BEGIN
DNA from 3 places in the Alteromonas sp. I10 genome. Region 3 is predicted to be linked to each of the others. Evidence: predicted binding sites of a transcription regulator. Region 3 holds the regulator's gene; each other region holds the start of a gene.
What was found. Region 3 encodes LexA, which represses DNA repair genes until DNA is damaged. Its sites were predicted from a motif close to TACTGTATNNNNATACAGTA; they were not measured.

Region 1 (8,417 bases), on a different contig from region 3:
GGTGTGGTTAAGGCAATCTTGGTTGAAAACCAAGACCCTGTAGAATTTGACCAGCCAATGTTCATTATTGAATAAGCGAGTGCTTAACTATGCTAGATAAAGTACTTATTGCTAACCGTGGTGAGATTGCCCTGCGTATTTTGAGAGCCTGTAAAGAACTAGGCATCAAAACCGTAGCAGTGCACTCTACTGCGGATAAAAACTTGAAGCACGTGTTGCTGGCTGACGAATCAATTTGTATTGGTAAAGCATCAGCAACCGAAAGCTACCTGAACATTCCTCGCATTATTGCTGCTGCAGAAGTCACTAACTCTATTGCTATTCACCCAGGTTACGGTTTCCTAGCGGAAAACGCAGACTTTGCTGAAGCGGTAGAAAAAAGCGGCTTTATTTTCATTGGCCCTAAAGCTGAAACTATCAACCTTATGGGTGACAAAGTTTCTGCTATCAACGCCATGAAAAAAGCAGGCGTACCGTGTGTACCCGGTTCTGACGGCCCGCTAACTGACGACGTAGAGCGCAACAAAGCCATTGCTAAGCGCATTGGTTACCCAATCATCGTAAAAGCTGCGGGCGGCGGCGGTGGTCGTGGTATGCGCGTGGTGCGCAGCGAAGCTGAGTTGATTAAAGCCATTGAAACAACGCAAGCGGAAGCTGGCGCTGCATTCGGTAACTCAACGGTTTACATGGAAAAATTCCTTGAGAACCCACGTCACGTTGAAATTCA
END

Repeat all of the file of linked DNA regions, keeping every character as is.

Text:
DNA from 3 places in the Alteromonas sp. I10 genome. Region 3 is predicted to be linked to each of the others. Evidence: predicted binding sites of a transcription regulator. Region 3 holds the regulator's gene; each other region holds the start of a gene.
What was found. Region 3 encodes LexA, which represses DNA repair genes until DNA is damaged. Its sites were predicted from a motif close to TACTGTATNNNNATACAGTA; they were not measured.

Region 1 (8,417 bases), on a different contig from region 3:
GGTGTGGTTAAGGCAATCTTGGTTGAAAACCAAGACCCTGTAGAATTTGACCAGCCAATGTTCATTATTGAATAAGCGAGTGCTTAACTATGCTAGATAAAGTACTTATTGCTAACCGTGGTGAGATTGCCCTGCGTATTTTGAGAGCCTGTAAAGAACTAGGCATCAAAACCGTAGCAGTGCACTCTACTGCGGATAAAAACTTGAAGCACGTGTTGCTGGCTGACGAATCAATTTGTATTGGTAAAGCATCAGCAACCGAAAGCTACCTGAACATTCCTCGCATTATTGCTGCTGCAGAAGTCACTAACTCTATTGCTATTCACCCAGGTTACGGTTTCCTAGCGGAAAACGCAGACTTTGCTGAAGCGGTAGAAAAAAGCGGCTTTATTTTCATTGGCCCTAAAGCTGAAACTATCAACCTTATGGGTGACAAAGTTTCTGCTATCAACGCCATGAAAAAAGCAGGCGTACCGTGTGTACCCGGTTCTGACGGCCCGCTAACTGACGACGTAGAGCGCAACAAAGCCATTGCTAAGCGCATTGGTTACCCAATCATCGTAAAAGCTGCGGGCGGCGGCGGTGGTCGTGGTATGCGCGTGGTGCGCAGCGAAGCTGAGTTGATTAAAGCCATTGAAACAACGCAAGCGGAAGCTGGCGCTGCATTCGGTAACTCAACGGTTTACATGGAAAAATTCCTTGAGAACCCACGTCACGTTGAAATTCA